Demo audio samples (MP3, 192 kbps)
Sweep sounds, poly and then bass unison with different chorus (off, I and II)
Bass sounds, poly mod I then unison, some tweaking with filter env and resonance.
Lush pads, chords played at different octaves, filter mod by joystick at the end.
& techno, 80's brass chords then techno sounds tweaking the filter
env and resonance.
audio sample (MP3, 128 kbps, 4.75 MB)
sounds, "a bunch of my patches played one after the other - everything
from basses, pads, reso sounds etc. totally dry and mono".
(The Juno-106 Connection)
Roland Juno-106 is a six voice polyphonic and programmable analogue synth with DCOs (digitally controlled oscillators) and comes with a 61-note keyboard without velocity or aftertouch. To get VCOs (warmer and fatter) you'll have to look for the far more expensive Jupiters. The Juno-106 is one of the most popular and widely used analogue synths due to its great sound and easy sound editing. It is very similar to the Juno 60 but adds portamento, increased patch memory storage (128 patches) and extensive MIDI control. In fact all the sliders on the front panel (17) are sending MIDI sys-ex data which can be sequenced, a fantastic feature of its time (1984). For extra fat sounds stack all six voices and play in unison (if you press Poly I and Poly II at the same time you'll get Mono mode).
Missing is however the arpeggiator from the Juno-60 which is a shame since it is very useful while programming sounds. I don’t like hammering the keyboard while editing so I usually connect it to a sequencer (computer). The 106 has only a single DCO (range 16',8',4') but saw tooth and square wave (with pulse-width modulation) could be played simultaneously and there is also a sub oscillator (one octave lower), not to forget the noise generator. There is a High Pass Filter with four control positions, as well as a VCF: low pass 24dB/oct resonant analogue filter with self-oscillating possibilities and controls for envelope, keyboard, and LFO modulation. Compare to Moog and Prophet filters this one is very smooth and doesn’t add the grit like the other ones do.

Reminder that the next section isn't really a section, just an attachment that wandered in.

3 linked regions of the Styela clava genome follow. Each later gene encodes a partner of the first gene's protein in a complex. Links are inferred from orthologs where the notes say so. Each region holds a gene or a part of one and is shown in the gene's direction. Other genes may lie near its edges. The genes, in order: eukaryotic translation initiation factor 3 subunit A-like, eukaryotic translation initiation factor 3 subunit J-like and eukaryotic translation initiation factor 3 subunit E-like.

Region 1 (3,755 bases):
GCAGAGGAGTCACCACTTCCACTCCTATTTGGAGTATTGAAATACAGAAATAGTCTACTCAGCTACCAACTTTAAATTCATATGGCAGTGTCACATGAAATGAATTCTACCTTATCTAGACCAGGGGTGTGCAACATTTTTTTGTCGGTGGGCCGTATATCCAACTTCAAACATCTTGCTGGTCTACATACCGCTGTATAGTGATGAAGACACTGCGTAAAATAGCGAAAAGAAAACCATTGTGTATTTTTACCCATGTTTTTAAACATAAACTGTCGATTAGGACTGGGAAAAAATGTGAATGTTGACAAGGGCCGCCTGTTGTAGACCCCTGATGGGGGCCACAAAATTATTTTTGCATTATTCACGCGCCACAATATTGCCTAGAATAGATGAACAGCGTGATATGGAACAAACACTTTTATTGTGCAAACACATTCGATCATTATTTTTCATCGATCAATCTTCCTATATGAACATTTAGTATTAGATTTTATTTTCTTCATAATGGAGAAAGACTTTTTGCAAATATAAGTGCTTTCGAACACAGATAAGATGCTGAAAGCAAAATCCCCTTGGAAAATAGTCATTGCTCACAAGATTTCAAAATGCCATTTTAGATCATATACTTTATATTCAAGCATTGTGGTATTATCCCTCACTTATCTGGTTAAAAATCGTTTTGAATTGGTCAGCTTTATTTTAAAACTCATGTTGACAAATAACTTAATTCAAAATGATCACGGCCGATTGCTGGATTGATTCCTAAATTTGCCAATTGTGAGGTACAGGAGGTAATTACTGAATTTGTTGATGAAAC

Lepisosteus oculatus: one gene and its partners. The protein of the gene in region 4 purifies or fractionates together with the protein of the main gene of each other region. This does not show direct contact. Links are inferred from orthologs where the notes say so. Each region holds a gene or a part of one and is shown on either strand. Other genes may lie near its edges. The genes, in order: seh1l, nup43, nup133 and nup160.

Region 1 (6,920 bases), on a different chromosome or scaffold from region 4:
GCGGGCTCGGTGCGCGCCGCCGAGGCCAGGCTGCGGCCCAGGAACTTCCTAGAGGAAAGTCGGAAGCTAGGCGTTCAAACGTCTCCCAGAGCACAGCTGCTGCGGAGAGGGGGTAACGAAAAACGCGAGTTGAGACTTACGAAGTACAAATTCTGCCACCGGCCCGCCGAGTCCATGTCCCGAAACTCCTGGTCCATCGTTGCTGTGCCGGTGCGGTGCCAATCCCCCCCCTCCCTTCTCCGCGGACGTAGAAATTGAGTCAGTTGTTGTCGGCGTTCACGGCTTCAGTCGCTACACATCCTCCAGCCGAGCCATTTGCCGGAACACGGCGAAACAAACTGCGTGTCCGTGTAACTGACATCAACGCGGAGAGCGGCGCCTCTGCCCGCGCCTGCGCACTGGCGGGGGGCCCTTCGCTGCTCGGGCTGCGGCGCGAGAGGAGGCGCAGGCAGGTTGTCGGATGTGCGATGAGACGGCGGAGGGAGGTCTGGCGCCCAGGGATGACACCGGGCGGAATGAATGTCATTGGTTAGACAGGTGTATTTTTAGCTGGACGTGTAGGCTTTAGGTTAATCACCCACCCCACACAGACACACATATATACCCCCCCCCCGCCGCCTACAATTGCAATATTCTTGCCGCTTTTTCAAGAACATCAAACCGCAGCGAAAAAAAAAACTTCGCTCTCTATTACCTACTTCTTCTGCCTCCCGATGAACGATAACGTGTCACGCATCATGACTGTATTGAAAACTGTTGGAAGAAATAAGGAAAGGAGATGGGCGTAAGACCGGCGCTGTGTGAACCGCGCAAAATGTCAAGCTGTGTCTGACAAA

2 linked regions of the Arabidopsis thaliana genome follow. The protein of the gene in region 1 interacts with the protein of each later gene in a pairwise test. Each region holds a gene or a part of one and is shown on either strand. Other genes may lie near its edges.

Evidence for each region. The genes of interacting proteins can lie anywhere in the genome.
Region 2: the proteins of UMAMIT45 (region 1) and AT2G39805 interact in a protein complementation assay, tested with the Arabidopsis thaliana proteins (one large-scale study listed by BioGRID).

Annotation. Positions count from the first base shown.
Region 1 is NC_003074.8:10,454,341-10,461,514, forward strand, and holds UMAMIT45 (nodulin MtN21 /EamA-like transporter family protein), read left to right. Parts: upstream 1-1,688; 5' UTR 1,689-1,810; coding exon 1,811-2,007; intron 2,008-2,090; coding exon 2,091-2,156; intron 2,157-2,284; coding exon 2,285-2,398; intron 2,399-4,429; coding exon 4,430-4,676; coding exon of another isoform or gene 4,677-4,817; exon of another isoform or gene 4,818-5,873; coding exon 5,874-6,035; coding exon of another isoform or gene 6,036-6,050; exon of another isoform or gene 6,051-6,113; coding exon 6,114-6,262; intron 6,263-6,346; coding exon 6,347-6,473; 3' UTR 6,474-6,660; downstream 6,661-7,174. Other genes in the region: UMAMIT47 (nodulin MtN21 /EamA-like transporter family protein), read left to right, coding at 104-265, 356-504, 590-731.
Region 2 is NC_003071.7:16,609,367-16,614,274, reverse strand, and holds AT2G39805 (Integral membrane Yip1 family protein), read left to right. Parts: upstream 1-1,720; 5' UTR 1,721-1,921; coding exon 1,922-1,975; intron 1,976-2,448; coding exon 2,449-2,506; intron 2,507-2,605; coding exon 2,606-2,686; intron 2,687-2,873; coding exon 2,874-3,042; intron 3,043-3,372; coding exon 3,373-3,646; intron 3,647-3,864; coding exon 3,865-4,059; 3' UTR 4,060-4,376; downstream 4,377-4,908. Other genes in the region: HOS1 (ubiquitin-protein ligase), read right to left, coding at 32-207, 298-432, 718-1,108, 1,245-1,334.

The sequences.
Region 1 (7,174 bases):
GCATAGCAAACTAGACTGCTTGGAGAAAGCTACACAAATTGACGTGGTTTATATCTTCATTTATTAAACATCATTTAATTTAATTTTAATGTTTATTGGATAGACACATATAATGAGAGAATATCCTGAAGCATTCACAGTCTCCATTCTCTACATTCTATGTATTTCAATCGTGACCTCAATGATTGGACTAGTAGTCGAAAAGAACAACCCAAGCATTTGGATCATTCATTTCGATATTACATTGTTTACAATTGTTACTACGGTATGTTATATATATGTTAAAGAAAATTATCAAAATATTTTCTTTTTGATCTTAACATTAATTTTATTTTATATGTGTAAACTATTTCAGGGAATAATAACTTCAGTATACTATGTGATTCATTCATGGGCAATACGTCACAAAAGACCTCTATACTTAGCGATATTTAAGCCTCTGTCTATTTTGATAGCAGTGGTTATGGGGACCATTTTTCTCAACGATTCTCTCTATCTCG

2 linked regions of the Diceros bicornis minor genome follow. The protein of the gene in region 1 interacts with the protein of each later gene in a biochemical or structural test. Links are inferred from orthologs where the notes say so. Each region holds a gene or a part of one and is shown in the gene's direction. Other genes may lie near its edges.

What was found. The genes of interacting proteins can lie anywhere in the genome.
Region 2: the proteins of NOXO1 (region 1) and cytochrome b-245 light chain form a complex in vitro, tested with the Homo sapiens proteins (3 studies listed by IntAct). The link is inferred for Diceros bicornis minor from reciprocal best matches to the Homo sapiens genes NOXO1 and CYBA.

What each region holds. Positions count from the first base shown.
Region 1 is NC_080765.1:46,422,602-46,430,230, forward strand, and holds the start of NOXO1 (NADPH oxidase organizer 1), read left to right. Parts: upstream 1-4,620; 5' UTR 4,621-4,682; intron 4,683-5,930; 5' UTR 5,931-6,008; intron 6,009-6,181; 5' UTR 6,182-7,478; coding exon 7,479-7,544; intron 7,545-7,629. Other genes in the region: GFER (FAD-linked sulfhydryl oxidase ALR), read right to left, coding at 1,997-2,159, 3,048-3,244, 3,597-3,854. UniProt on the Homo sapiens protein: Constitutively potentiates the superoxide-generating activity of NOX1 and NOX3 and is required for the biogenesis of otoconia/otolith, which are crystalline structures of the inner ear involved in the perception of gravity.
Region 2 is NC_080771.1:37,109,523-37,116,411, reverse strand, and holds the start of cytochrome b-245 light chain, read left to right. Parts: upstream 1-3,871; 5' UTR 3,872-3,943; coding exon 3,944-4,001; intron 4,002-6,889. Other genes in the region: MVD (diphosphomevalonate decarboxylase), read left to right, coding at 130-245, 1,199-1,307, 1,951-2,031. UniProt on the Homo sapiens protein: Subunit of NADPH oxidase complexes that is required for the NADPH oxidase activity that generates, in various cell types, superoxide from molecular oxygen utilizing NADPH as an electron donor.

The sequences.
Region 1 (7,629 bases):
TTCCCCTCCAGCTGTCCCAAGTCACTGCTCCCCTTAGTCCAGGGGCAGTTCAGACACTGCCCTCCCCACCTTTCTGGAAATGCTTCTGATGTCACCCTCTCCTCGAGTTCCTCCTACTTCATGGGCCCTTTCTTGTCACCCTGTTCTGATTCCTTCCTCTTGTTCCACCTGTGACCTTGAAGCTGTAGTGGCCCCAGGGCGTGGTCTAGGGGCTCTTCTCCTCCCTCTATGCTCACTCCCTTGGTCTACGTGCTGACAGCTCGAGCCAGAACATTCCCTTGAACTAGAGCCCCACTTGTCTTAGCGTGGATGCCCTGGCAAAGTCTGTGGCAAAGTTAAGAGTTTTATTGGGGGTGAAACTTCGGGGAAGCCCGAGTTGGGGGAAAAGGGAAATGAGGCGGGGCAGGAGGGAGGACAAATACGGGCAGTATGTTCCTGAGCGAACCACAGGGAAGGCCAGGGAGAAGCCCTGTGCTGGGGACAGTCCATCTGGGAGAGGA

The Juno-106 has one envelope generator of the ADSR type where each stage is adjusted by an individual slider. The envelope could be inverted in the VCF section for special effects and in the VCA section the envelope could be set to Gate making it only affecting the filter. The attack is rather snappy (1.5ms-3s) and good for some punchy bass lines. The LFO is using a triangle wave and has controls for rate (0.1Hz-30Hz) and delay (0-3s). It could be used to modulate the filter, pitch and pulse width. A key feature to program those famous lush pads is a pseudo-stereo chorus which can be set to "Rich", "Harmonic" or Off. The chorus is quite noisy and has a very characteristic sound.
The most limiting feature is the lack of another oscillator (sub oscillator doesn’t count). That means you can’t do sync, ring, FM or detune sounds etc. Also the LFO has only one wave shape (but has delay).
A common problem with the Juno-106 is the custom IC VCA/VCF filter chips which often get broken. You know this fault if you loose a note (every 6th note) when you play in Poly Mode. If there is a broken IC chip one note will drop out, leaving you with a five voice Juno. Roland has run out of chips so you are bound to find one from scraped units.
An interesting “fact” is that an unusual lot of people which have sold their Juno-106 and seem to miss it a great deal afterwards, despite all its limitations. It could only mean that it sounds really nice and is a pleasure to handle.
it has a very smooth sound, almost feminine. It really sounds like the
80’s synthpop and new wave but it is also a fantastic techno/trance
synth. For industrial and rhythm’n’noise there might be better
is an endless list of famous artist who have used this popular classic
and I can only point out a few: